Amidst the turmoil of war, Ukraine’s cyber-operators stand firmly on the front lines, their heated exchanges with Russian counterparts transforming the battlefield into a new high-tech arena of combat. Illia Vitiuk, at the helm of the Ukrainian Security Service’s (SBU) cyber department, asserts that a proportion of Ukrainian forces are deeply embroiled in this digital combat, employing a diverse arsenal of hacking skills and superlative special forces tactics in a bid to infiltrate Russian systems.
Nestled within the fortress-like SBU headquarters, Vitiuk discloses the secret weapon of his team — a fusion of hackers and special forces that probe Russian systems, work in tandem with physically deployed snipers, and leverage state-of-the-art technologies. They harness the power of artificial intelligence (AI) in their visual recognition systems, decoding data from aerial drones, human informants, satellites, and other technical sources to aid the military in target selection and threat detection.
But their efforts don’t stop at reconnaissance; the team hacks into surveillance cameras on occupied terrains to monitor Russian troop activities, directs mission-suicide drones to disable Russian spying cameras, and quite remarkably, this often necessitates operating undercover, perilously close to the target.
The innovative use of drones, utilized for both surveillance and offensive missions, leaves an indelible mark on this escalating conflict. The SBU’s cyber team not only deploys its own fleet of drones but also indulges in a high-stakes game of digital sabotage to inhibit the function of Russia’s drones. They even seize control over enemy drones, converting them to Ukrainian assets.
Dangerously close proximity to the front line proves integral to their operations—a risk carried by each team member, necessitating embedded security details for their protection. In the absence of urban comforts, they train new operators, and the priority isn’t only handling the drones but also staying alive – mastering the art of escape and evasion.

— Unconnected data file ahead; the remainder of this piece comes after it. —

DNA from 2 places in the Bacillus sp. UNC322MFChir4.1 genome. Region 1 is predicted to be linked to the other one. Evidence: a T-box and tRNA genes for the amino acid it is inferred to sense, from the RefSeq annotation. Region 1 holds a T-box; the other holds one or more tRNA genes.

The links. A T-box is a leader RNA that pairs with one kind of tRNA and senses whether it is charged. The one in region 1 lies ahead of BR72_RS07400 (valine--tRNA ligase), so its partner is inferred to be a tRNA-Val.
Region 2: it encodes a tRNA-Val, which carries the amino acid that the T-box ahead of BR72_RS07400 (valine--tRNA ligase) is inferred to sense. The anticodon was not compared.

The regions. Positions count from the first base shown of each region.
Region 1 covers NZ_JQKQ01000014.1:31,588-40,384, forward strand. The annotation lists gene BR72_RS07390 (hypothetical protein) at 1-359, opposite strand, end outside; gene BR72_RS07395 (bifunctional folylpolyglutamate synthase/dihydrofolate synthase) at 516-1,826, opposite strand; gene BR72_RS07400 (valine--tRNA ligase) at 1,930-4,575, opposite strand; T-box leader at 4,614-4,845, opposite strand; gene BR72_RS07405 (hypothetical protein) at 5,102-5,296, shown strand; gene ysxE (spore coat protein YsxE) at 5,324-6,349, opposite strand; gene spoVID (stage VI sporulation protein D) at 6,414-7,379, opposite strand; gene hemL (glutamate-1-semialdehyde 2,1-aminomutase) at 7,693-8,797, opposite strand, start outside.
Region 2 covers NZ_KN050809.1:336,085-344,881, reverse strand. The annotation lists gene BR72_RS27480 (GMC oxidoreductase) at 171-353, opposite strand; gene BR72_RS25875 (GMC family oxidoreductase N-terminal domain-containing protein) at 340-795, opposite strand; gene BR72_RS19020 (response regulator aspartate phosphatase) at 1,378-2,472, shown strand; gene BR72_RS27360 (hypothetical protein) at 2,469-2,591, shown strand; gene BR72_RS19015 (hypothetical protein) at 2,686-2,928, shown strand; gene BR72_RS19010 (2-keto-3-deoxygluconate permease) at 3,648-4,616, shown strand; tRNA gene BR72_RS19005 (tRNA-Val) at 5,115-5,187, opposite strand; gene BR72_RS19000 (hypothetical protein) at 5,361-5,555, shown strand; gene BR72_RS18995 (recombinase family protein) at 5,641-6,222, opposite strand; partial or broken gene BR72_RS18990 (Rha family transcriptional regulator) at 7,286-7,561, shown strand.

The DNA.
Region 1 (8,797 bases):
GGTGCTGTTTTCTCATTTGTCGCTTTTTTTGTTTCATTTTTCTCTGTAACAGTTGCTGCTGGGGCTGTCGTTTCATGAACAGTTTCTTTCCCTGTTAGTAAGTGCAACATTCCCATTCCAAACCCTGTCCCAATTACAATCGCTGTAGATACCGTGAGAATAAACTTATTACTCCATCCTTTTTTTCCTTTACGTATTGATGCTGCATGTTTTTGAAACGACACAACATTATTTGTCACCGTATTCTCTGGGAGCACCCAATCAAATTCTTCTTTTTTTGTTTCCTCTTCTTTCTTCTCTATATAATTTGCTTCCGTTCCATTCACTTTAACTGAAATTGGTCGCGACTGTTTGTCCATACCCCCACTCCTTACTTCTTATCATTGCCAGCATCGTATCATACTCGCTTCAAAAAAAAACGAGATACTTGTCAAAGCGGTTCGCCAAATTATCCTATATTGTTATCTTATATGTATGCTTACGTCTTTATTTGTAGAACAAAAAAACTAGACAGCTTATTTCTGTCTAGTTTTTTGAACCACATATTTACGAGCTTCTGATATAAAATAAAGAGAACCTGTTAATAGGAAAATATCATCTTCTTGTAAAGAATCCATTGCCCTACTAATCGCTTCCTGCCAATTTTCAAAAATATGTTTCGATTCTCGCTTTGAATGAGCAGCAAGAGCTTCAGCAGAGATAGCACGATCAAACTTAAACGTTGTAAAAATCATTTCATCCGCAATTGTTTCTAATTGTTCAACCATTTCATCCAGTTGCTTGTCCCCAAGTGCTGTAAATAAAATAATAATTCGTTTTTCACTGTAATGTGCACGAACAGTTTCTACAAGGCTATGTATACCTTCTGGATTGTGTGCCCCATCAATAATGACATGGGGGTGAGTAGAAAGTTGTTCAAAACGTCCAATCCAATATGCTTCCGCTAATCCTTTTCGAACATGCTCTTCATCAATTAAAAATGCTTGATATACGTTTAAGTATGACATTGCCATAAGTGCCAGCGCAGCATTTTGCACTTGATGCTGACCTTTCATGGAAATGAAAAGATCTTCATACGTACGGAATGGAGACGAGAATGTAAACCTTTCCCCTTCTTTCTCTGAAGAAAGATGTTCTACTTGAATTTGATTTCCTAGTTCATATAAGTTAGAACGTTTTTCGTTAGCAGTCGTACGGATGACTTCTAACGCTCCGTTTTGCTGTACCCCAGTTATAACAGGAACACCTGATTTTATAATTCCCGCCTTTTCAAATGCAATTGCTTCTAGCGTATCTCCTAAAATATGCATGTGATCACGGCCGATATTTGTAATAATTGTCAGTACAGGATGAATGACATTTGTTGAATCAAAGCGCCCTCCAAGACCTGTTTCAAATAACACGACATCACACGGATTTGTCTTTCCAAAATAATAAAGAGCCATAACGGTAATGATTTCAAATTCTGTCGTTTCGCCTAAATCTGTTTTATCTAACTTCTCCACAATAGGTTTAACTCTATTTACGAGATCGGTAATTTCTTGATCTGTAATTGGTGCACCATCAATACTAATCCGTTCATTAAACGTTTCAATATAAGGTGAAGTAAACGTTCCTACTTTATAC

Earlier stages of the war saw drone operations spanning up to 10 km distance from the front lines. But struggle against Russian jamming signals now requires Ukrainian operators to operate from a dangerously closer range.
The war has also nudged Russian intelligence services to position their cyber units close to the front lines. This move, seemingly for improved communication with the military, also provides expedited access to captured Ukrainian devices or nearby communications—a significant potential source of additional tactical intelligence.
Ukraine has weathered the storm of cyber warfare well before the full-scale invasion of February 2022. A string of events – like the attack on public websites by Russians in the early stages, a series of cyber blitzes immediately preceding the invasion, and debilitating assaults on US satellite services used by Ukraine’s military – evidence the increasing importance of controlling information flow in this digitized warfare.
Even symbolic infrastructures like television towers and data centres have not been spared. However, the resilient Ukrainian spirit led to a restoration of broadcasting services and safeguarding critical data by timely shifting them to remote servers. Equally pivotal in this relentless cyber onslaught is the contribution of Ukraine’s tech-savvy populace. From providing real-time situational intelligence to aiding in infrastructure restoration, they have been steadfast in their resistance.
With relentless cyber-attacks often coordinating with missile strikes, Ukraine’s incident response facility functions round the clock. Their efforts range from countering attacks on government infrastructures to maintaining open lines of communications, all while weathering the continuous stream of attacks.
Within the confines of the Ukrainian Security Service, Vitiuk’s cyber-team tirelessly strives to rebut the advances of Russia’s elite hackers, launching their own digital counter-offensives by infiltrating the adversary’s systems and listening in to their conversations. This digital sparring isn’t easy, with plenty of close calls, but Ukrainians are learning to digest Russian cyber attacks, a controlled threat that serves as a shield against attacks being potentially directed towards Western targets.
As Ukraine navigates the harsh, uncharted terrain of technologically integrated modern warfare, this nation and its allies continue to learn, adapt and confront their adversary with every new sunrise.